Daily Science Fiction: July Review

Fall is here but memories of a warm summer resurface when I compiled these reviews from my wonderful friends. The June reviews were ones I reserved for myself but while I worked on them my rock-solid cohorts plugged away at July. Mr Anonymous, Dustin Adams, and James Hanzelka have done their diligence and gave these wonderful works of art the once over,

Daily Science Fiction: June Review

At the time that I am writing this, DSF has passed its first year of publication. No news has surfaced on whether it is now a SFWA qualifying market. With a subscriber base of over 2600 and website that receives 10,000 visitors a month, I can only imagine that it is the-powers-that-be have yet to do the necessary homework to determine what most of us know already; they’re one of the most widely read speculative fiction venues out there right now.

Daily Science Fiction: April Review

Cripes! When was the last time I posted a review? Falling behind, falling behind. Someone needs to review these finely crafted tales. Too bad those someone’s aren’t Locus, Tangent Online, or one of those other award nominated reviewing sites. One of these days the rest of the industry will acknowledge the fine work posted at DSF, and Jon and Michelle’s innovative idea of using the internet. One of these days they all will! You’ll see!

Daily Science Fiction: February Review

This month we have the return of Cat Rambo and the debut of the very successful Jay Lake, but it is also the month that has the most unfamiliar authors to me yet. I believe it is because this is when Daily Science Fiction had reached its stride in the industry. Because of the its pay scale, ease of its submission process, volume of material needed, and friendly availability to its readers; the amount of fresh material and authors — both pro and amateur — likely surpassed or equaled any other publication about the time Jon and Michele received the stories that ended up in this month’s email out.

Daily Science Fiction: January Review

written by Frank Dutkiewicz A correction is in order for last months review. I called the leading Sci-Fi news outlet in the industry Lotus when every other person on the planet knows it’s Locus. Big mistake, won’t make it again. The new year marks the beginning of the Alphabet Quartet contributions. Tim Pratt, Jenn Reese, … Continue reading Daily Science Fiction: January Review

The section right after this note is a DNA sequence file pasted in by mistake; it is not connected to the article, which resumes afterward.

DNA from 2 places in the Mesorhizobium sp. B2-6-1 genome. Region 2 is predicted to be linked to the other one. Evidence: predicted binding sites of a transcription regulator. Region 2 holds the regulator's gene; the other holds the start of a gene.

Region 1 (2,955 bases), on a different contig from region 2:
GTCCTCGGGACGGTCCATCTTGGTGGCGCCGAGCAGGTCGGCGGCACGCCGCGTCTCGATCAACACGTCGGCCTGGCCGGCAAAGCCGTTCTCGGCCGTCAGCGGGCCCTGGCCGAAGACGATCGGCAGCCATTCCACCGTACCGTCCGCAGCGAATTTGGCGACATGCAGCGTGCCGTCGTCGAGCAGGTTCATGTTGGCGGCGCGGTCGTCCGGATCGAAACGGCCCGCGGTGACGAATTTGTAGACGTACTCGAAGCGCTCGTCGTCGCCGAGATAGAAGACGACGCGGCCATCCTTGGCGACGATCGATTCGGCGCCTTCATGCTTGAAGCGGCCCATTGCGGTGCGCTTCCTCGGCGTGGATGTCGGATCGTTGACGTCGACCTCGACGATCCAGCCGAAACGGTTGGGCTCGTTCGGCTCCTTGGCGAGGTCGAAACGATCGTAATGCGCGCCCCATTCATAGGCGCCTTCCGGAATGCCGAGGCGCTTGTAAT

Daily Science Fiction: December Review

On the day I am writing this, Daily Science Fiction is marking its 7th month of production. The online publication is listed with 41 other pro-paying publications on Ralan. I counted only 6 that offer a better rate for its authors (8 cents a word). Most have a guideline that is narrower on the type of speculative fiction they want, a few have a word count ceiling as high (10,000), and none publish as much as they have. After reviewing four months of DSF, I can’t help but notice the brightest and freshest writers in speculative fiction today have graced its pages (or web pages if you prefer).

Daily Science Fiction: November Review

Last month’s review started a bit of controversy. I am delighted Daily Science Fiction received extra attention because of it. They deserve it. Here’s hoping the editors and magazine get recognition in the form of nominations and awards. As one who has read and reviewed an issue of almost every major publication, I can say after reading the first three months, they consistently produce the strongest material in the market today.

Review: Writers of the Future XXVI

Time for my yearly review, Yippee! Last year I wrote a very long analysis on the winning story and another that I really, and of the authors that wrote them. A few took my comments as needlessly personal. I regret that. I was only attempting to illustrate the first impressions I had of Jordan Lapp and Emery Huang, which were swept aside when I read their stories. I by no means meant that either of them acted or did anything wrong. In fact, I think every author is entitled to a little self-promotion and should take full advantage of their fifteen minutes of fame in hopes of stretching it out into a life-long center stage.